The Canon can manage just a paltry 200 shots from a full charge of its NB—5L rechargeable lithium ion battery pack. That’s a day or a weekend’s shooting at best, so you’ll need to pack the charger if heading off on holiday for a week.
Canon PowerShot S100: Picture quality
Offering one touch Full HD video capture with the bonus of stereo sound, the Canon PowerShot S100 would seem to offer the full package for those looking for a capable all in one. It even features a wind reduction filter to avoid sounding like the user is trapped in a wind tunnel every time you hit record outdoors.
We were also pleased that the full extent of the camera’s 5x optical zoom can be utilised for video as well as stills, its focal range equivalent to 24-120mm in 35mm film terms.
However in terms of quickly framing that shot, the transition of the zoom is much slower in video mode than in general operation. This is undoubtedly to minimise the low mechanical buzz of its motors being picked up on the audio track.
Select video on the top plate shooting mode dial, and via a side panel there is the choice of shooting slow motion video at either 240 frames per second or 120fps, with the caveat being that resolution drops quite dramatically to 320x240 pixels or 640x480 pixels respectively.
Unusually for a camera of this size you get the choice of JPEG or Raw stills shooting, plus up to 9.5 fps capture for action shooting. Of course you don’t have to bother with any of this and the camera can purely be used as a point and shoot if twisting its dial to Smart Auto setting – a reliable helping hand when wanted to keep our attention focused on the subject not camera settings.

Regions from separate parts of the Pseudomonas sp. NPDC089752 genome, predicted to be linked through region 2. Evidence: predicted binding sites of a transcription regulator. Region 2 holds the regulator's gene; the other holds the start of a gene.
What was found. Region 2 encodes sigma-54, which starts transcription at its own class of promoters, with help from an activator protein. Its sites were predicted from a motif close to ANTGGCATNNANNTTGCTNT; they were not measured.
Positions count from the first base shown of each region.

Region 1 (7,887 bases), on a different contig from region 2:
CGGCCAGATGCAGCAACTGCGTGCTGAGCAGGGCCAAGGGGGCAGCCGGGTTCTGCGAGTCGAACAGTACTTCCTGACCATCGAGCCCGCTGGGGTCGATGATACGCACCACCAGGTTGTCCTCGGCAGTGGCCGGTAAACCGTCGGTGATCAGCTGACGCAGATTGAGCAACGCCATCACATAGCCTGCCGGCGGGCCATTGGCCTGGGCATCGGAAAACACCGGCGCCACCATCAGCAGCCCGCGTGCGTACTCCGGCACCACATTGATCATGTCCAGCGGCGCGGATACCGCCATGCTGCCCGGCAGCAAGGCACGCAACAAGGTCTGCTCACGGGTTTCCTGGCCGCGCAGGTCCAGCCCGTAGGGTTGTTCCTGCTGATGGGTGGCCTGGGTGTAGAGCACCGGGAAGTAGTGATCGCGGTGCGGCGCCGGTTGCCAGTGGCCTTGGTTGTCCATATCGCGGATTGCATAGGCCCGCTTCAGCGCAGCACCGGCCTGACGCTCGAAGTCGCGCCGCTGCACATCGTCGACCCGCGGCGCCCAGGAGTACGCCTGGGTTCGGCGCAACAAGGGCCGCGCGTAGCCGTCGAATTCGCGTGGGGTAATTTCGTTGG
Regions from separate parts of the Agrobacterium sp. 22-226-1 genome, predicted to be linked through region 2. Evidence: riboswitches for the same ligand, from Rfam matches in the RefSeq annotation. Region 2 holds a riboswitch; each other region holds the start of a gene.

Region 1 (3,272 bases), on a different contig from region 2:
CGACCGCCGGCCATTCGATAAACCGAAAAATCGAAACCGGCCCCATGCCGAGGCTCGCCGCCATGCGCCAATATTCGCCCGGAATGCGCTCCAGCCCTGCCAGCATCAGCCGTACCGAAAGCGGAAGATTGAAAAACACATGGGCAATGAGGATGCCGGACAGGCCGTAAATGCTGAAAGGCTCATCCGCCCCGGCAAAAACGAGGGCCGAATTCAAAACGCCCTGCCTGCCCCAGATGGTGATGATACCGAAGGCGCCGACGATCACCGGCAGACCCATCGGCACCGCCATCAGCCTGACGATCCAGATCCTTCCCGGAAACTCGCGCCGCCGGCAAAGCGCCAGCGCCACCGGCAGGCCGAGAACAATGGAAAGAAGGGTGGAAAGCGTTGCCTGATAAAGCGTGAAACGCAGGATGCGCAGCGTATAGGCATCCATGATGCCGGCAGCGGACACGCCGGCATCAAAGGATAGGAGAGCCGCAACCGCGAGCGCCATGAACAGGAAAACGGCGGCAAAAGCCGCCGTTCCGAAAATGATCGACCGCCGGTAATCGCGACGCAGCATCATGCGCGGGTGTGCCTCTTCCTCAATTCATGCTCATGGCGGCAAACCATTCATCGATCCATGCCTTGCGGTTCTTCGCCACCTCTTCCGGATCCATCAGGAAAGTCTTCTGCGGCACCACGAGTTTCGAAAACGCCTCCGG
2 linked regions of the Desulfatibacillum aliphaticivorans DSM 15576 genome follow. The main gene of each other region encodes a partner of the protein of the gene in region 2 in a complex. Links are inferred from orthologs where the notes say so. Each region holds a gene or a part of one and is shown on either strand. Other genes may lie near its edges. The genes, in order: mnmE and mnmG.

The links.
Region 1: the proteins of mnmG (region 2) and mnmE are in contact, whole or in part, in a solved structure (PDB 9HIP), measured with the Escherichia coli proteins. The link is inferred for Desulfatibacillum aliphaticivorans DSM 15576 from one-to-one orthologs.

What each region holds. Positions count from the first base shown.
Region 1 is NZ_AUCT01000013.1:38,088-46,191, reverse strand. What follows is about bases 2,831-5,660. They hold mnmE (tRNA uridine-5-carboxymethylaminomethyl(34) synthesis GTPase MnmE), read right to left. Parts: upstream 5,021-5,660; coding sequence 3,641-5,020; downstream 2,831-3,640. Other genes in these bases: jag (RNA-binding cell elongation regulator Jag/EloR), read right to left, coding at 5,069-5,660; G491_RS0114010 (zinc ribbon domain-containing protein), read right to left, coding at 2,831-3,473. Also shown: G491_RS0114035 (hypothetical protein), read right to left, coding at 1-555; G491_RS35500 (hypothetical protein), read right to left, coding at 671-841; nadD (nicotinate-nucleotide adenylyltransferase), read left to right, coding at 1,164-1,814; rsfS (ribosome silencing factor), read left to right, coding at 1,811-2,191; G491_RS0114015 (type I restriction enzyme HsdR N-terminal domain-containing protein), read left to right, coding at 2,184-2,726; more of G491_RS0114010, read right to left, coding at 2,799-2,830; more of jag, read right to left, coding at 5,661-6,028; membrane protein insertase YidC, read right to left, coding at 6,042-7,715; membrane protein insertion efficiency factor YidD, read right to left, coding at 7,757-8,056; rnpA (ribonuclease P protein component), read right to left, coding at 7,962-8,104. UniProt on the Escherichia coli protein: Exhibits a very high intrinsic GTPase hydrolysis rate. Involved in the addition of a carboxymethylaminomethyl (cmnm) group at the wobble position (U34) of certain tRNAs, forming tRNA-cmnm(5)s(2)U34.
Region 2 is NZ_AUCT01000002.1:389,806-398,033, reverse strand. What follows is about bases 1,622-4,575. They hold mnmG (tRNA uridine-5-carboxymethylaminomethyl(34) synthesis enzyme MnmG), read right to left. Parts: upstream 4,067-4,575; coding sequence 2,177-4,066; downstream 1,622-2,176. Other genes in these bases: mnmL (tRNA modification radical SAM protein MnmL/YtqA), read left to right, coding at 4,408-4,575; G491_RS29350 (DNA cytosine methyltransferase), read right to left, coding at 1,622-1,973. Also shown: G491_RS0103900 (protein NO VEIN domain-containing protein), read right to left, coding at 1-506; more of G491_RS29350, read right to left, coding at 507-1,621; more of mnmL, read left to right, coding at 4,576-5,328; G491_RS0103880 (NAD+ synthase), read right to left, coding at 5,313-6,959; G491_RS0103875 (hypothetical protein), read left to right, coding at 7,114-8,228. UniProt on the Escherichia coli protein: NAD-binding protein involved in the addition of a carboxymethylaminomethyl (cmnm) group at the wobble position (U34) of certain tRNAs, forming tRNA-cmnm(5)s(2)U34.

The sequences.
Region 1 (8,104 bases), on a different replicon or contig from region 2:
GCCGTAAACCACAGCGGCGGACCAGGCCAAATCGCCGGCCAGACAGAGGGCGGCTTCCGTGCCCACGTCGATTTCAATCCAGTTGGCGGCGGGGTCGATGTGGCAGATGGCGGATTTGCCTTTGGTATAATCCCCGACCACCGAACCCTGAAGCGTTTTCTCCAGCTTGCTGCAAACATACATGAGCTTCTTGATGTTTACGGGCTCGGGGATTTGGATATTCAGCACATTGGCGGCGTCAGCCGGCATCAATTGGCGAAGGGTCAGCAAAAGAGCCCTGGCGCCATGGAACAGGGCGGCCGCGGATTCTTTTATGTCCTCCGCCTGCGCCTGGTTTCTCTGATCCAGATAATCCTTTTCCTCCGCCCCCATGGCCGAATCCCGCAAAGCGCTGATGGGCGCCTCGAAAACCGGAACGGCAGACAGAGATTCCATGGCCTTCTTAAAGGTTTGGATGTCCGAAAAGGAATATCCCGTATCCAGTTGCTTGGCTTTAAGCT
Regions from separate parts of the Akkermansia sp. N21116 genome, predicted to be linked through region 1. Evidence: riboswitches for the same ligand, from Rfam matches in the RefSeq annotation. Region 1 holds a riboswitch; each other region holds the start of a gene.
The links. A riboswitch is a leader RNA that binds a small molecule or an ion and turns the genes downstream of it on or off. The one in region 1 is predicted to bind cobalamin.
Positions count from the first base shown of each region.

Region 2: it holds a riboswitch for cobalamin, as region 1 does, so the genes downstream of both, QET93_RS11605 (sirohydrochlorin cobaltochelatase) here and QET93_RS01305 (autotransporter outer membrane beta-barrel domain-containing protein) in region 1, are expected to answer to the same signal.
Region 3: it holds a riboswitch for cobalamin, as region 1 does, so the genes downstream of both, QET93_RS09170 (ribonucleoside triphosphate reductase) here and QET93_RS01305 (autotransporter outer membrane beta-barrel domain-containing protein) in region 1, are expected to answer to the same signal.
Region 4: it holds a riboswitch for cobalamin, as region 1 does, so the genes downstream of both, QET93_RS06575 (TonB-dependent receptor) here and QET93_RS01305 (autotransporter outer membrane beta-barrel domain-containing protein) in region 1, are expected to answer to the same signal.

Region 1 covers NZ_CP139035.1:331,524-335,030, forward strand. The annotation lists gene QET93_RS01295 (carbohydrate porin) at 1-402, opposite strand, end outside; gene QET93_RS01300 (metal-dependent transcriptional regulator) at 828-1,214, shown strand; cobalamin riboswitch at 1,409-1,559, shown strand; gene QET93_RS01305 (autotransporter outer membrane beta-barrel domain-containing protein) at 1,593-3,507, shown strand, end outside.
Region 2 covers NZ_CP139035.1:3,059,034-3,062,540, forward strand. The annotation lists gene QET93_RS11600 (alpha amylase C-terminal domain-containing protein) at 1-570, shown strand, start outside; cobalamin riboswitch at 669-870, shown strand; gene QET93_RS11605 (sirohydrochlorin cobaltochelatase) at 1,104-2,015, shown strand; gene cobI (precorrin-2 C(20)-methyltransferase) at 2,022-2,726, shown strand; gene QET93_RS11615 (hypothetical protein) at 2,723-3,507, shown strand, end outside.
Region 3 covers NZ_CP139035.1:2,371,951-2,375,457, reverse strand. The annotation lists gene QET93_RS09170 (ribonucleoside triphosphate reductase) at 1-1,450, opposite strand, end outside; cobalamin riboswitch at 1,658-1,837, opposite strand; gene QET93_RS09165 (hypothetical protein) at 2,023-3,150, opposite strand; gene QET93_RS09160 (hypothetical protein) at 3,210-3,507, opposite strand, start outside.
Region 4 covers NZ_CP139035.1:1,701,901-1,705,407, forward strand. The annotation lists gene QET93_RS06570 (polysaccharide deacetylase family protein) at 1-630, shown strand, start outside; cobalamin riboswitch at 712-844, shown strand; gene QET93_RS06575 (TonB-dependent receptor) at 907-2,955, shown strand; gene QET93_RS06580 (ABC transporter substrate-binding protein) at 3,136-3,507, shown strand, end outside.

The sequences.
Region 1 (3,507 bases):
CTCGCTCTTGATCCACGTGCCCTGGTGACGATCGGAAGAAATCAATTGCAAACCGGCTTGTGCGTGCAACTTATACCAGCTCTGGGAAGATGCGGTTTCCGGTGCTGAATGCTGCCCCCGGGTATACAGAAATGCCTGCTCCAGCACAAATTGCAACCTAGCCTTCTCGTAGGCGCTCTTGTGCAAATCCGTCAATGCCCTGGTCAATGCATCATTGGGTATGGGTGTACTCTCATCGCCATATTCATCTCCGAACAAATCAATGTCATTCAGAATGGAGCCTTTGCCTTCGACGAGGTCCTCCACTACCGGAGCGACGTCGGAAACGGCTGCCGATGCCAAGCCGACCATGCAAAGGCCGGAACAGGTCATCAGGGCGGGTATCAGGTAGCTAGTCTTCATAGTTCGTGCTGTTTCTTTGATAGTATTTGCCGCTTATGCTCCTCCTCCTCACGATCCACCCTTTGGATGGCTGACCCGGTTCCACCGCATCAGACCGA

Pictures are sharp for the most part with colours erring on the side of natural. The bright maximum f/2.0 aperture lens comes into its own in allowing some lovely shallow depth of field effects, keeping the subject sharp in focus but blurring the foreground and background.
Even if we did notice some converging verticals or barrel distortion at maximum wideangle setting, this is common with most fixed lenses on pocket point and shoots that start out wider than most.
In terms of low light photography, though, top-whack ISO6400 setting reveals softening of detail and blotchy grain, both are subtle at best; overall then a good picture performance across a range of conditions.
Canon PowerShot S100: Verdict
The Canon PowerShot S100 is a pocket camera that packs an impressively comprehensive array of full manual and auto functionality into its slim 26.7mm depth. And, impressively this doesn’t seem to have adversely affected image quality as the Canon is a consistent performer across a range of conditions.
With its Achilles’ heel the so-so-200 shot battery life, the real selling point here is the funky lens control ring, to which key functions can be attributed via a top-of-screen toolbar.
Add in 1920x1080 video clips with stereo sound, integral GPS for location tagging of images, pop up flash and the ability to shoot standard JPEG or unprocessed Raw for top quality pictures and the Canon PowerShot S100 is a veritable pocket rocket for those who like the feel and functionality of bridge cameras and DSLRs, but hate the bulk.
Canon PowerShot S100 availability: Available now
Canon PowerShot S100 price: £439